One of my readers sent me a question recently about cooking vegetables.
"I find I am always looking for different ways to cook veggies. My husband is hard to please. He doesn't really like salad, and wants stuff to be really flavourful. He likes 'sauce.' He seems to think that everything needs 'sauce' or 'seasoning.' If you have any suggestions, I'd really appreciate them."
Veggies are my favourite thing to cook, and I am always looking for ways to help others love them as much as I do. Starting with fresh ingredients is always the best first step. But I am more than happy to suggest sauce ideas, too. Hollandaise sauce is a good bet because it's simple to make but adds a slightly richer flavour to a light meal such as steamed fish and veggies.
Hollandaise is a classic French sauce, so I used a recipe from I Know How to Cook, the French cooking tome, recently published in English for the first time. Hollandaise is brilliant with vegetables, fish, eggs, and even grilled steaks. It's a bit fiddly to make the first time, but doesn't take too long, and is easy to get used to. There are only three main ingredients and the recipe below makes plenty for a larger family or two meals for a couple (just reheat it very gently for the second meal).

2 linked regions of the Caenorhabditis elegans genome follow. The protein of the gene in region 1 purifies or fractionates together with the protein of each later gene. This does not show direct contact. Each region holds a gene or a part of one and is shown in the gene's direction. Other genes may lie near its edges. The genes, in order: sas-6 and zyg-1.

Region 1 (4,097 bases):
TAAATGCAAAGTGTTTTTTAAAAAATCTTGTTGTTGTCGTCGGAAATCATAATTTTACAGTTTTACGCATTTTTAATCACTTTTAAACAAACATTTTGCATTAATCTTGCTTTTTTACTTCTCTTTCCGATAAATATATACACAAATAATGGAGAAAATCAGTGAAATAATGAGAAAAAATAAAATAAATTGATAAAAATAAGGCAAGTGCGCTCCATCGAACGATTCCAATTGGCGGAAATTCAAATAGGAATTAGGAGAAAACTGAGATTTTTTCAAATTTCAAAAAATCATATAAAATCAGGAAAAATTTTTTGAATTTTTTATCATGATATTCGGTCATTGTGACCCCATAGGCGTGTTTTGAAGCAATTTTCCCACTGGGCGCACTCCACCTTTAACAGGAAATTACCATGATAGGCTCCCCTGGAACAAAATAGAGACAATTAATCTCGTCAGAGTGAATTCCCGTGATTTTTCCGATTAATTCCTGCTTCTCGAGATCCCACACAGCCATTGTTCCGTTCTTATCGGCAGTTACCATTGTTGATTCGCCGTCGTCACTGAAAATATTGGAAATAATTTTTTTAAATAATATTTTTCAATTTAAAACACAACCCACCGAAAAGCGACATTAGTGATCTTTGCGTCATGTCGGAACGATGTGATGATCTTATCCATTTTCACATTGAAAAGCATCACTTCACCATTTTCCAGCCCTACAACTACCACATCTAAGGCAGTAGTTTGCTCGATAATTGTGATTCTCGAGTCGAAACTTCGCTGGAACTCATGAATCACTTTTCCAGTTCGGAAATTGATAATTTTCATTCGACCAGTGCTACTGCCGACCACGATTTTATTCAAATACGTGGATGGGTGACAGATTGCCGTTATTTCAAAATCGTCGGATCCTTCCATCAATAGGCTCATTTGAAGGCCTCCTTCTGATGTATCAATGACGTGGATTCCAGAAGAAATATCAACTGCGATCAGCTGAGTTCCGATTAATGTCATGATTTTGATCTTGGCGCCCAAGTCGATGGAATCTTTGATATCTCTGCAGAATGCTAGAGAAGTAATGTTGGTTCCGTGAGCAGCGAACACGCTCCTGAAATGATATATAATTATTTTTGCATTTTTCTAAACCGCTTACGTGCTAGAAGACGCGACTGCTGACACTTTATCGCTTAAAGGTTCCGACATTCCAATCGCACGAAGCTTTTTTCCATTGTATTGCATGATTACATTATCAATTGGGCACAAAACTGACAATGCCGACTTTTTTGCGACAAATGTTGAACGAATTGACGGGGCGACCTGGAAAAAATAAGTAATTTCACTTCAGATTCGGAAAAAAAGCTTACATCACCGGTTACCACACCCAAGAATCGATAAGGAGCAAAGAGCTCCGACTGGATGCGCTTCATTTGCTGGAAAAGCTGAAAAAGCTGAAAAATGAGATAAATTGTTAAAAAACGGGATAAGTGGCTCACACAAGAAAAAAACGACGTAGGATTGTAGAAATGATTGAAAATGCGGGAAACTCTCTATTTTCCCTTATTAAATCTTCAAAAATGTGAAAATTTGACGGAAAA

adapted from I Know How to Cook
Hollandaise sauce is one part in the trinity of Eggs Benedict, along with an English muffin and a poached egg. Learning to perfect Hollandaise is simple, and gives you triumphal bragging rights.
3 egg yolks
salt and pepper
3/4 c (175 g) butter
2 t lemon juice, warmed
Put the egg yolks in a heatproof bowl with 1 T water and a pinch of salt over a very low (barely simmering) heat. Stir vigorously.
Remove from the heat, add the butter, cut into small pieces, and stir in. Return to heat and stir until the sauce thickens. As this is happening, keep the heat low and remove the pan from the heat any time it looks as though the eggs are about to become scrambled.
Pour in the lemon juice, stir with a bit of salt and pepper, and serve immediately.